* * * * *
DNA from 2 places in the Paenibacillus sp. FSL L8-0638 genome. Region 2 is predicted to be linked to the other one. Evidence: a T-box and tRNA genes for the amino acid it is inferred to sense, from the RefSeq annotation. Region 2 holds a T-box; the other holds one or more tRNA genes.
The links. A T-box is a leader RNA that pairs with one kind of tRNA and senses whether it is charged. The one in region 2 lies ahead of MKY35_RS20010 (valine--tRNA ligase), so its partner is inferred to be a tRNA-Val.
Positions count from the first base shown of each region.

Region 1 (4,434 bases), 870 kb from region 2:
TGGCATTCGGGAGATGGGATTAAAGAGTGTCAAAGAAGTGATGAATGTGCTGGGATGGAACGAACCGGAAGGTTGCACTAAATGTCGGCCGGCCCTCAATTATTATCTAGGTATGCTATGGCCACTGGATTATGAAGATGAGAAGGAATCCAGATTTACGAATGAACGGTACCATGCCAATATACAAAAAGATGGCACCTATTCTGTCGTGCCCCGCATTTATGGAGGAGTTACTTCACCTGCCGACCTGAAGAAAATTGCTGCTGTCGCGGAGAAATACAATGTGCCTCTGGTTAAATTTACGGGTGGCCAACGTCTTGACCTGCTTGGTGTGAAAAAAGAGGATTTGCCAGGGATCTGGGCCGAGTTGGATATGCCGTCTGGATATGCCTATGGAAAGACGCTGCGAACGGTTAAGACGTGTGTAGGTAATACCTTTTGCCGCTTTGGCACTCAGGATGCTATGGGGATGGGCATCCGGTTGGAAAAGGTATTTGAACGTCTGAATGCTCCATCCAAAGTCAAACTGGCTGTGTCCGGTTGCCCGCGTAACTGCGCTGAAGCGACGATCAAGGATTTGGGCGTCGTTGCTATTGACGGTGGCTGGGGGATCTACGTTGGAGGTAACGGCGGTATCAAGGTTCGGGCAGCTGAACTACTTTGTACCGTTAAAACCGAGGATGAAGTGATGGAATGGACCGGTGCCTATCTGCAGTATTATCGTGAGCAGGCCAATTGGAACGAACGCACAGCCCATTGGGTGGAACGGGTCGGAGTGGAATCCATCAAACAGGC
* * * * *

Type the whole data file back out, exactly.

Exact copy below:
DNA from 2 places in the Paenibacillus sp. FSL L8-0638 genome. Region 2 is predicted to be linked to the other one. Evidence: a T-box and tRNA genes for the amino acid it is inferred to sense, from the RefSeq annotation. Region 2 holds a T-box; the other holds one or more tRNA genes.
The links. A T-box is a leader RNA that pairs with one kind of tRNA and senses whether it is charged. The one in region 2 lies ahead of MKY35_RS20010 (valine--tRNA ligase), so its partner is inferred to be a tRNA-Val.
Positions count from the first base shown of each region.

Region 1 (4,434 bases), 870 kb from region 2:
TGGCATTCGGGAGATGGGATTAAAGAGTGTCAAAGAAGTGATGAATGTGCTGGGATGGAACGAACCGGAAGGTTGCACTAAATGTCGGCCGGCCCTCAATTATTATCTAGGTATGCTATGGCCACTGGATTATGAAGATGAGAAGGAATCCAGATTTACGAATGAACGGTACCATGCCAATATACAAAAAGATGGCACCTATTCTGTCGTGCCCCGCATTTATGGAGGAGTTACTTCACCTGCCGACCTGAAGAAAATTGCTGCTGTCGCGGAGAAATACAATGTGCCTCTGGTTAAATTTACGGGTGGCCAACGTCTTGACCTGCTTGGTGTGAAAAAAGAGGATTTGCCAGGGATCTGGGCCGAGTTGGATATGCCGTCTGGATATGCCTATGGAAAGACGCTGCGAACGGTTAAGACGTGTGTAGGTAATACCTTTTGCCGCTTTGGCACTCAGGATGCTATGGGGATGGGCATCCGGTTGGAAAAGGTATTTGAACGTCTGAATGCTCCATCCAAAGTCAAACTGGCTGTGTCCGGTTGCCCGCGTAACTGCGCTGAAGCGACGATCAAGGATTTGGGCGTCGTTGCTATTGACGGTGGCTGGGGGATCTACGTTGGAGGTAACGGCGGTATCAAGGTTCGGGCAGCTGAACTACTTTGTACCGTTAAAACCGAGGATGAAGTGATGGAATGGACCGGTGCCTATCTGCAGTATTATCGTGAGCAGGCCAATTGGAACGAACGCACAGCCCATTGGGTGGAACGGGTCGGAGTGGAATCCATCAAACAGGC